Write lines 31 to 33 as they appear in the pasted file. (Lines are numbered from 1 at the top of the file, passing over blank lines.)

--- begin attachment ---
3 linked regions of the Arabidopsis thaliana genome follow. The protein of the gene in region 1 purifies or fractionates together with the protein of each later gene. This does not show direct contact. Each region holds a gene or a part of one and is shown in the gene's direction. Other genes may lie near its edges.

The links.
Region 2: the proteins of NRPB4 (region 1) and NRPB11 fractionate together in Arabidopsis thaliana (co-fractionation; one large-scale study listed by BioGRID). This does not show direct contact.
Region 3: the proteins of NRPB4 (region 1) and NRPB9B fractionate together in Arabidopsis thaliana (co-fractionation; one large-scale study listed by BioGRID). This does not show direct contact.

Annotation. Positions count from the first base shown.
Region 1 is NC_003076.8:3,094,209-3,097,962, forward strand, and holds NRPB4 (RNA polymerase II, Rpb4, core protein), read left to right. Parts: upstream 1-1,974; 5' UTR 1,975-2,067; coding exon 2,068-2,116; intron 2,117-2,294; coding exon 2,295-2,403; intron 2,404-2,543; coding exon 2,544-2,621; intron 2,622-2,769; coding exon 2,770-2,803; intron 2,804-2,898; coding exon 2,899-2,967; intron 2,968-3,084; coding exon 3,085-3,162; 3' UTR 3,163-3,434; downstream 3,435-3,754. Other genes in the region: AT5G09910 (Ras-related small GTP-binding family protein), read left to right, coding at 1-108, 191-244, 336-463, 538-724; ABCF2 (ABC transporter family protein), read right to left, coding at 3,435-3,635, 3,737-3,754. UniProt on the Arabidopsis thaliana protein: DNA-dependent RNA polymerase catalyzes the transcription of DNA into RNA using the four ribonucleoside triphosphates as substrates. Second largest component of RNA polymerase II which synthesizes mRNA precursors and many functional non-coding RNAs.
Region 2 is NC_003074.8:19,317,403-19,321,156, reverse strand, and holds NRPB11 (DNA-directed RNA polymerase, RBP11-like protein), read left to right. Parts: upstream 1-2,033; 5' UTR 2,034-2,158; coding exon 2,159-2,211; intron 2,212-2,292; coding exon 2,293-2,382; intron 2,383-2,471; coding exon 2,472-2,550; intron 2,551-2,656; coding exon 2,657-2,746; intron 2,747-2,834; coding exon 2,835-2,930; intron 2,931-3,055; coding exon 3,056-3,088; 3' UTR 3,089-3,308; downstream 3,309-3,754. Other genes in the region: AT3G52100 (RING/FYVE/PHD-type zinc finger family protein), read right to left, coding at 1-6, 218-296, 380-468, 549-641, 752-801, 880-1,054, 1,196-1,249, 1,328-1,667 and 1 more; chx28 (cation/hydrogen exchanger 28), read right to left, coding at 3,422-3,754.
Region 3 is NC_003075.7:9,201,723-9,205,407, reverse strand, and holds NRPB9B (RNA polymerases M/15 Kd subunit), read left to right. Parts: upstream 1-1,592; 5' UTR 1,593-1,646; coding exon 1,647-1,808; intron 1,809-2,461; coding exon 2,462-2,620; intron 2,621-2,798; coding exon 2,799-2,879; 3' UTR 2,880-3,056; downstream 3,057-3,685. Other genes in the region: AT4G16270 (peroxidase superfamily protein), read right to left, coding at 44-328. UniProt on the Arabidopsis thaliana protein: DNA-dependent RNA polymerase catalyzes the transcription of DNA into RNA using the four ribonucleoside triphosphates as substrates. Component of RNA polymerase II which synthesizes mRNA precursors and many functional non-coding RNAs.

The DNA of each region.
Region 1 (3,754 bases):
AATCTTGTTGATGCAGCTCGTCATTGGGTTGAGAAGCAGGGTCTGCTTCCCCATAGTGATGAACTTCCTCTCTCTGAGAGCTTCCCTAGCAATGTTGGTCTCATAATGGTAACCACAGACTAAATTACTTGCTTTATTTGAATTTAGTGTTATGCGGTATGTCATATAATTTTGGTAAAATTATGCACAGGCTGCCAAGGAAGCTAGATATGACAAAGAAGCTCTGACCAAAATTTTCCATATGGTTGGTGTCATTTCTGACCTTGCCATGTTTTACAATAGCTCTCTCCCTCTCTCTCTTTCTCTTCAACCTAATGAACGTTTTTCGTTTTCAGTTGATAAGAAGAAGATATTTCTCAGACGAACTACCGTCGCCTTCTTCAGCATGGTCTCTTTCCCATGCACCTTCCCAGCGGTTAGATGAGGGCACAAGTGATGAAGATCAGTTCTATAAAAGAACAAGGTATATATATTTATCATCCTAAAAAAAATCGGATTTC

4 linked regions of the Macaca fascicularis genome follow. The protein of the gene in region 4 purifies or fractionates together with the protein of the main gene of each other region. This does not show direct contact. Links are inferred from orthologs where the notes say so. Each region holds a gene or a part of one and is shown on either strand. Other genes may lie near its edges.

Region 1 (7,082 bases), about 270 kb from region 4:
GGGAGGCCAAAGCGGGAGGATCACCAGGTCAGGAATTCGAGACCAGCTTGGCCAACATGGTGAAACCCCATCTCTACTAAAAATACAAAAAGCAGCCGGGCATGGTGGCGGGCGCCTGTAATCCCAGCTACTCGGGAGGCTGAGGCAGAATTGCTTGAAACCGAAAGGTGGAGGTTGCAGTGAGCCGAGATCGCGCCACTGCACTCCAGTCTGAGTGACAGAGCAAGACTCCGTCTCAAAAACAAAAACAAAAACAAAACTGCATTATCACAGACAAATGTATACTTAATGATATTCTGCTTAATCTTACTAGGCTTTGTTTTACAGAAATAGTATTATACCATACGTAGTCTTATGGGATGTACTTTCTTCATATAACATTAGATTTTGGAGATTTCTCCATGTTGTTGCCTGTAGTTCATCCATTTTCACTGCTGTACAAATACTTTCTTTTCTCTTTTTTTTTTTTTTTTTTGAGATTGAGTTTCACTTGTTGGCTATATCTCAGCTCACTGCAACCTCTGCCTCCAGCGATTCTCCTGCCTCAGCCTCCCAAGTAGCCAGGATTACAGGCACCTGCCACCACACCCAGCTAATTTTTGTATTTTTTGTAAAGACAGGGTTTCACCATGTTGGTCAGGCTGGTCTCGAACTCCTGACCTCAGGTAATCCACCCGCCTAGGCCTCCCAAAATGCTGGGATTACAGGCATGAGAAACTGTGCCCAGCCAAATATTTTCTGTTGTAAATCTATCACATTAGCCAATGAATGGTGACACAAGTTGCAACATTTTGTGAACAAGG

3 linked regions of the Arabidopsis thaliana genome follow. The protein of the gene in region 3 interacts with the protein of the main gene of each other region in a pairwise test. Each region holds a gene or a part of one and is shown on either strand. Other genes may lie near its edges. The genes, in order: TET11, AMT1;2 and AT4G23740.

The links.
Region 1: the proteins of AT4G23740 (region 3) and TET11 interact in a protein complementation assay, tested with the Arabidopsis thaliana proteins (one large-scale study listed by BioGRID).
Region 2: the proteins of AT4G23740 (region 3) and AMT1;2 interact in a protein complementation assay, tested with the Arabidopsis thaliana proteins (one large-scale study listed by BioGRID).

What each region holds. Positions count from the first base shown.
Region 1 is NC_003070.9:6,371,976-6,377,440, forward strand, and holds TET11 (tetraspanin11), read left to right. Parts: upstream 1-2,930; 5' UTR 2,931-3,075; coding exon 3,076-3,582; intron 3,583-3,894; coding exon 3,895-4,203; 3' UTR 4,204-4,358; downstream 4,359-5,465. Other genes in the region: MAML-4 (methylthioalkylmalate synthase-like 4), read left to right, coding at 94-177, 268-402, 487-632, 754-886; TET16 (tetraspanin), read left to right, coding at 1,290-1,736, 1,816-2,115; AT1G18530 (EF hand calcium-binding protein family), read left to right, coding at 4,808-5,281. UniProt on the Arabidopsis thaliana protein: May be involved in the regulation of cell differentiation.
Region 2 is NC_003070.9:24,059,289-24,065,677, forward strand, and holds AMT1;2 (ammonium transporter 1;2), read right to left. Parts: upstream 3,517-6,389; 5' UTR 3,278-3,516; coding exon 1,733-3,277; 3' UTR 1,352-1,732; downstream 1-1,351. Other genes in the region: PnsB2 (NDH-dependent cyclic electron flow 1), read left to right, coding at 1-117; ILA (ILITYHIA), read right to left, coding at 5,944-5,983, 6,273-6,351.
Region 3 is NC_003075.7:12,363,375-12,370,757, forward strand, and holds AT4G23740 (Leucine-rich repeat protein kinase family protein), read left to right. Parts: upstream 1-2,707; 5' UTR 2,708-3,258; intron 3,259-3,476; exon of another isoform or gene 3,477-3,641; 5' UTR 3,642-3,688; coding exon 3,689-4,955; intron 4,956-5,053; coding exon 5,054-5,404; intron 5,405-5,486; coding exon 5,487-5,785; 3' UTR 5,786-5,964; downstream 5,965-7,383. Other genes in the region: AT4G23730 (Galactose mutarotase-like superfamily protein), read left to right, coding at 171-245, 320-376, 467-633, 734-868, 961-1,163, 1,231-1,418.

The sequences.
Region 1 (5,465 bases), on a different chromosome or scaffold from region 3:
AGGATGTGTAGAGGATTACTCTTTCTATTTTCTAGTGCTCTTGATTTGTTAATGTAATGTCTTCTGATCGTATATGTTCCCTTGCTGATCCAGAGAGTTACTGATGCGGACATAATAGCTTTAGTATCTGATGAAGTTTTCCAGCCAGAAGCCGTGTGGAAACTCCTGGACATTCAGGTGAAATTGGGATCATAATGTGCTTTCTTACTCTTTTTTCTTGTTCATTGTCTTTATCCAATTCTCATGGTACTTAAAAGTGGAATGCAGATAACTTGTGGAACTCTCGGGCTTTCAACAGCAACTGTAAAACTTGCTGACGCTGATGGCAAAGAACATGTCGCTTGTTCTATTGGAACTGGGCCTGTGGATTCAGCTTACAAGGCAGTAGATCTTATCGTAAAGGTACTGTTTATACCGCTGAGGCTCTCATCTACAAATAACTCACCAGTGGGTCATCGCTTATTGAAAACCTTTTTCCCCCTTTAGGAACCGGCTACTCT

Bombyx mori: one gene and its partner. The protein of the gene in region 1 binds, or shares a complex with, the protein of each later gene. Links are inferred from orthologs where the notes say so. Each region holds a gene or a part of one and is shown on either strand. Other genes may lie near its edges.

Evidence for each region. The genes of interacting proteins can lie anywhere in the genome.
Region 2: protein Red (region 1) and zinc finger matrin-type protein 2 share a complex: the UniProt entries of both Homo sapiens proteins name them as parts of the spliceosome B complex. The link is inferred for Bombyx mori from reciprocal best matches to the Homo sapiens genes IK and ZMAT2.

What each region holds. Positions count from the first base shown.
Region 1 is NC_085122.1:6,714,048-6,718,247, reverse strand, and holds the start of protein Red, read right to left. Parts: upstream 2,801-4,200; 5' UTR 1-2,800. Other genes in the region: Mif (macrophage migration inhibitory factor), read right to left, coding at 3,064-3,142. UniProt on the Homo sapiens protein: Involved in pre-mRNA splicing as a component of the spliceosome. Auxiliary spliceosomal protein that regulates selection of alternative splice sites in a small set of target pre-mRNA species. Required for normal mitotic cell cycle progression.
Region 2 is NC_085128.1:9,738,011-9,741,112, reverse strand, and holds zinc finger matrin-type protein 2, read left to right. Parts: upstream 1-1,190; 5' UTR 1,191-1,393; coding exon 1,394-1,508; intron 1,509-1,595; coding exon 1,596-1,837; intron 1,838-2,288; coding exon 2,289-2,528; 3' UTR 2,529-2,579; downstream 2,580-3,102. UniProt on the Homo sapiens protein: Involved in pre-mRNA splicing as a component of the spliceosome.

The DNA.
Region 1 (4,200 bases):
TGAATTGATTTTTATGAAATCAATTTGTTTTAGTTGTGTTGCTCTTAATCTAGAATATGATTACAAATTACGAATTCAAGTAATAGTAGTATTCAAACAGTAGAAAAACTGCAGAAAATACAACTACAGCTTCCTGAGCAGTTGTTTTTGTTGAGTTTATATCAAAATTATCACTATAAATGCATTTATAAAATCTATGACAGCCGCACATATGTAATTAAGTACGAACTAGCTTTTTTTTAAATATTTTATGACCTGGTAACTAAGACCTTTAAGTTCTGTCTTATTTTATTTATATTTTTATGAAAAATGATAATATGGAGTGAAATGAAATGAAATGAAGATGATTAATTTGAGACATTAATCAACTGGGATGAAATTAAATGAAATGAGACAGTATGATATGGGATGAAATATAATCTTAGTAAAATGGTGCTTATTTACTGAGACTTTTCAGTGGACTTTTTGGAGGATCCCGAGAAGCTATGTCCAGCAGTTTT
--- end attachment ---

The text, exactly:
Region 2 is NC_085128.1:9,738,011-9,741,112, reverse strand, and holds zinc finger matrin-type protein 2, read left to right. Parts: upstream 1-1,190; 5' UTR 1,191-1,393; coding exon 1,394-1,508; intron 1,509-1,595; coding exon 1,596-1,837; intron 1,838-2,288; coding exon 2,289-2,528; 3' UTR 2,529-2,579; downstream 2,580-3,102. UniProt on the Homo sapiens protein: Involved in pre-mRNA splicing as a component of the spliceosome.

The DNA.
Region 1 (4,200 bases):